HOULTON, Maine — There are many myths and misconceptions when it comes to the proper etiquette for displaying the American Flag.
So on Flag Day, Friday, June 14, American Legion Post No. 47 in Houlton felt it was fitting for their group to recognize those businesses and individuals who properly display the flag during a special breakfast and ceremony.
Post Adjutant Gerry Riley said the Legion felt it was important to recognize those businesses and individuals who go above and beyond with their displays of the American Flag.
“Often when we get together here at the Legion, members have stated ‘Wow, this person has a nice flag display,” or “That business really did a nice job with their flag,’” Riley said. “We decided it was time for us to tell people we appreciate what they are doing.”
“The flag code originated from Congress in June of 1923,” Riley explained. “Over the years, there have been many revisions to that code. In 1976, Congress revised the code to state that the flag was a living symbol of a living country. That is why we honor and respect the flag.”
There are a number of myths surrounding the proper display of an American Flag. One myth states that only the current version of the American Flag, with all 50 stars, may be flown. Actually, according to the code, a U.S. flag never becomes obsolete, therefore, any prior versions of the U.S. flag are acceptable to display.
Another myth states one must destroy a flag when it touches the ground, while another false statement is that the flag code prohibits washing or dry cleaning of a flag. In actuality, there are no such codes prohibiting washing a flag.
One of the most common myths, however, is that the code no longer requires a flag flown at night to be illuminated.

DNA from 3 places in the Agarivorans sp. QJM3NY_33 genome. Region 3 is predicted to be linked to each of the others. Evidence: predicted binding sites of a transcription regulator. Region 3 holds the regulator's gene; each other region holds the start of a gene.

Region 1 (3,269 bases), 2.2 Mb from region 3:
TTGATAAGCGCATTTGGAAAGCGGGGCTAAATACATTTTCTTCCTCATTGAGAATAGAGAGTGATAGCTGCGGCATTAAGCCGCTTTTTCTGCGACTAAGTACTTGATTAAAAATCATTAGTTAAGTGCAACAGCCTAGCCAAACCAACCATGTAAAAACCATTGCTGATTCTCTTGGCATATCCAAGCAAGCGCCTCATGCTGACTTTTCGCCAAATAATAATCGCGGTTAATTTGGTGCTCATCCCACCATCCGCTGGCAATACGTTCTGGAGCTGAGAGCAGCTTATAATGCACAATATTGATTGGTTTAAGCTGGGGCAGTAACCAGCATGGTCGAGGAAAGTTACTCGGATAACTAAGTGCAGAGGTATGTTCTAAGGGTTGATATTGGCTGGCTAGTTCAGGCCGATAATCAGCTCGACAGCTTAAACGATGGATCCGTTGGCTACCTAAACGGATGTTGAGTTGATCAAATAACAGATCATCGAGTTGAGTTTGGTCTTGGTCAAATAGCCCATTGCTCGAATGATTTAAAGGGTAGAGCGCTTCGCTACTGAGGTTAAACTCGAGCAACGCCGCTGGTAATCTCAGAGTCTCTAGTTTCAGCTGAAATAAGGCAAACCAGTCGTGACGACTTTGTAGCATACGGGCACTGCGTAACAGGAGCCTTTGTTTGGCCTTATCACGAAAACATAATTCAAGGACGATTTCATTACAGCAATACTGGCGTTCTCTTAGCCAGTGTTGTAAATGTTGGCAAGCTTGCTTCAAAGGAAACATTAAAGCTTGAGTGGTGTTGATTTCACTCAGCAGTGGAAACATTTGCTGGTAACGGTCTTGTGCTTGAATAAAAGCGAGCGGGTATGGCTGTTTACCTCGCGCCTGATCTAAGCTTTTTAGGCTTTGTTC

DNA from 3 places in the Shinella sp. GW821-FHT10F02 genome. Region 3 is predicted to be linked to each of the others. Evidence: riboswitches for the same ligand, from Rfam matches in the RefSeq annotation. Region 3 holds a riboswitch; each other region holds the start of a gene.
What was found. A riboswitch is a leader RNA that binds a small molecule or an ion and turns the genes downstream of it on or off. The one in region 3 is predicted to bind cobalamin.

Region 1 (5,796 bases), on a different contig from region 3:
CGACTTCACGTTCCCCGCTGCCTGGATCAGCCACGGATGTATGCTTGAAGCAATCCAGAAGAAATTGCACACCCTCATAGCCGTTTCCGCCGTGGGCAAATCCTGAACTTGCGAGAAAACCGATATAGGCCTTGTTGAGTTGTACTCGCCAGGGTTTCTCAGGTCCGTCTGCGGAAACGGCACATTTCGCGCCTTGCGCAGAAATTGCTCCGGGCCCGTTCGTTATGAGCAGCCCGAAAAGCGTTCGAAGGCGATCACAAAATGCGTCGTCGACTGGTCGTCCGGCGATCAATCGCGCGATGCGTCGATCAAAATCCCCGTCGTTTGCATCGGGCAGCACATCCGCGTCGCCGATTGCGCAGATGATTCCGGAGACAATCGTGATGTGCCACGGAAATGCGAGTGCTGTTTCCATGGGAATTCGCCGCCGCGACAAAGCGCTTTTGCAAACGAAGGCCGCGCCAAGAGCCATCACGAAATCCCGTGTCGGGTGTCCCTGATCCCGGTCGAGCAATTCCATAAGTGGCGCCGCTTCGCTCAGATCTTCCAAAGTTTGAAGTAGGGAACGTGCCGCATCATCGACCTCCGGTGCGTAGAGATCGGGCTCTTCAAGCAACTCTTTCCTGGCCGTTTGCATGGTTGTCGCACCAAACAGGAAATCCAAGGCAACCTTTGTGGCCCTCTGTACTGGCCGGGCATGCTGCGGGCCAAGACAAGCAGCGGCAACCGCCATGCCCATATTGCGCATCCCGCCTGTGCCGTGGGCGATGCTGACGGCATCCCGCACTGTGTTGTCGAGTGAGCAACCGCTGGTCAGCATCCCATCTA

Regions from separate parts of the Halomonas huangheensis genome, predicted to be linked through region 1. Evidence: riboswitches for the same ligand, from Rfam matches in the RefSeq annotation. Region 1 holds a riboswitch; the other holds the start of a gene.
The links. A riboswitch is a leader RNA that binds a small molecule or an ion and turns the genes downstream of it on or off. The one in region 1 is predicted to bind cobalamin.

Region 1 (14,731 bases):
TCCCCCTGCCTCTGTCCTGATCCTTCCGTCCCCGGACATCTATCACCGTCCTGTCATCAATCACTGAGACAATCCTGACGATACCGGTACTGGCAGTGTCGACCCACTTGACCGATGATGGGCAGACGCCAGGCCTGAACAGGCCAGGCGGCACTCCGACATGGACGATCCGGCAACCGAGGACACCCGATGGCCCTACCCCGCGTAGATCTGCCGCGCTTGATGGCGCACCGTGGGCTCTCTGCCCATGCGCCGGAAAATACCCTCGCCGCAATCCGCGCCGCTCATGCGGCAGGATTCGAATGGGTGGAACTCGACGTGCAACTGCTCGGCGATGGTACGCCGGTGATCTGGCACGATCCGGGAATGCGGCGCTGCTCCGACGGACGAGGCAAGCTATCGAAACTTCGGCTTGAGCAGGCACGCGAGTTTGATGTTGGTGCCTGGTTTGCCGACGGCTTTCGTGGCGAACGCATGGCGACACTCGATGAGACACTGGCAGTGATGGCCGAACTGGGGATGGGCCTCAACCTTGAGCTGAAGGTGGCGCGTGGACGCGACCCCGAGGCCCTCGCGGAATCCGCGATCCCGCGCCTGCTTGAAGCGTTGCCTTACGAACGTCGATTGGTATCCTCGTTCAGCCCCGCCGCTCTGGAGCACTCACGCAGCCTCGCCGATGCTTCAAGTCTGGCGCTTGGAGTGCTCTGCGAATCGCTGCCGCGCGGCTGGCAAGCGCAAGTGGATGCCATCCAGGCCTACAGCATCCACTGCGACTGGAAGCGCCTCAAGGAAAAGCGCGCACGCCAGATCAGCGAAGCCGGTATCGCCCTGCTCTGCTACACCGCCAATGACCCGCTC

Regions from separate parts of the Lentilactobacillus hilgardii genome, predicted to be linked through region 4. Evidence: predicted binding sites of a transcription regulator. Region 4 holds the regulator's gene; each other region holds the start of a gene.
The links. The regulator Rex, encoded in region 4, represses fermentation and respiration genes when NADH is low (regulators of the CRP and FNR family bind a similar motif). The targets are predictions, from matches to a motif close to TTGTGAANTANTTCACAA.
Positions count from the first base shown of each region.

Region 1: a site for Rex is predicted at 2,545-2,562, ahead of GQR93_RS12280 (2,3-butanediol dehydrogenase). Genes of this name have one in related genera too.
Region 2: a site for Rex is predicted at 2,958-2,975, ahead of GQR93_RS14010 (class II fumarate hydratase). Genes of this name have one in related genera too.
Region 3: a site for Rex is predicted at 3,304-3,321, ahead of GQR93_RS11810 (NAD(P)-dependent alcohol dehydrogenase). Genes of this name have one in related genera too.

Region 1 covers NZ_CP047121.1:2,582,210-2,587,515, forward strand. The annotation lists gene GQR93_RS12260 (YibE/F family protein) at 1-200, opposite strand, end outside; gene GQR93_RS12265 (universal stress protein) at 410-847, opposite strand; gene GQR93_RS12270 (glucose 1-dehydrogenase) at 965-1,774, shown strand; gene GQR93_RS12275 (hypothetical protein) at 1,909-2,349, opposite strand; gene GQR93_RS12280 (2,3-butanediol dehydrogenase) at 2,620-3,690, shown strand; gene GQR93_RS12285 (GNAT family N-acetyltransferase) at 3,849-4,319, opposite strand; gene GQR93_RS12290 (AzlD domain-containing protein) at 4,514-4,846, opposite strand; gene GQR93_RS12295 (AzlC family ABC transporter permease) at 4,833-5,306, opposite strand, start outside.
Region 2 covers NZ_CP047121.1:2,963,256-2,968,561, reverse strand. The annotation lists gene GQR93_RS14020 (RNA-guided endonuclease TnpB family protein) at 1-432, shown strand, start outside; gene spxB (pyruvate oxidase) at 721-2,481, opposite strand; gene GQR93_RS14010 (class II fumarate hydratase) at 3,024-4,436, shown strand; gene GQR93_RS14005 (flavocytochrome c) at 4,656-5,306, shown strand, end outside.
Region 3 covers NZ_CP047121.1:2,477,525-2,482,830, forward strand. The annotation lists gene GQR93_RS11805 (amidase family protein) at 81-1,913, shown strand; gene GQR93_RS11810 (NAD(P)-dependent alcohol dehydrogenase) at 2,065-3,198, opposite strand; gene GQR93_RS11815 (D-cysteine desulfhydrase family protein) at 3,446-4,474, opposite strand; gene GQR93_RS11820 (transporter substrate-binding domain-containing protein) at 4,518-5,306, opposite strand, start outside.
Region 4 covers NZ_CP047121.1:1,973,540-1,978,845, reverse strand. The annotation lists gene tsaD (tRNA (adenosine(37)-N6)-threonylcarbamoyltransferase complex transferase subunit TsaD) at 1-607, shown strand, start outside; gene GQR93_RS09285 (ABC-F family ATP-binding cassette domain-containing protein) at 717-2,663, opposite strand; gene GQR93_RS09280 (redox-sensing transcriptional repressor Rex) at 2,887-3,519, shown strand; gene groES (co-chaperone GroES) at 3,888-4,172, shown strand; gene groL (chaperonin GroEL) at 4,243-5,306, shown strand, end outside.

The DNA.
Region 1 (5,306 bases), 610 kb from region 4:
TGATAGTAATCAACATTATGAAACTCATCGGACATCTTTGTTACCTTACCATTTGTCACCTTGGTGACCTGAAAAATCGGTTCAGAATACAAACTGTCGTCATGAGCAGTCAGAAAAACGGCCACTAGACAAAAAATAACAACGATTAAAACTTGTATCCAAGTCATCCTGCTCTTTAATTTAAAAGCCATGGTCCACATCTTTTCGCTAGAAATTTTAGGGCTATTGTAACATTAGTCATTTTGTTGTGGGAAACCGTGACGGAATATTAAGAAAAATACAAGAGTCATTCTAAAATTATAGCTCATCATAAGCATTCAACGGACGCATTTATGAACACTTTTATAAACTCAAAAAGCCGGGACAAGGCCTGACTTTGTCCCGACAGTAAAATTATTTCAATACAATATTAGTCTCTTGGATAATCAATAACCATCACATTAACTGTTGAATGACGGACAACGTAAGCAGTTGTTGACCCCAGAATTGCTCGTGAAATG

According to the American Legion flag etiquette booklet, “It is the universal custom to display the flag only from sunrise to sunset on buildings and on stationary flag staffs in the open. However, when a patriotic effect is desired, the flag may be displayed 24 hours a day if properly illuminated during the hours of darkness.”
Marking the first year that the Legion has lauded businesses and individuals for their flag displays, Riley said he hopes it will be something that continues each year.
A committee was formed to review and photograph the displays, which resulted in a group of more than 20 potential honorees. That group was narrowed down to six businesses and six individuals who were recognized during the ceremony.
Honored during the meeting were residents Carl Lord, Larry and Judy Suitter, Galen and Barbara Hogan, Barbara Foster, Matt and Cheryl Quint and Dana and Mary Williamson.
And businesses F.A. Peabody Company, Smith and Wesson, McDonalds, Houlton Water Company, Dunn Funeral Home and J. McLaughlin Construction.
Chaplin Dean Mitchell opened and closed the ceremony in prayer and also sang the National Anthem during the breakfast.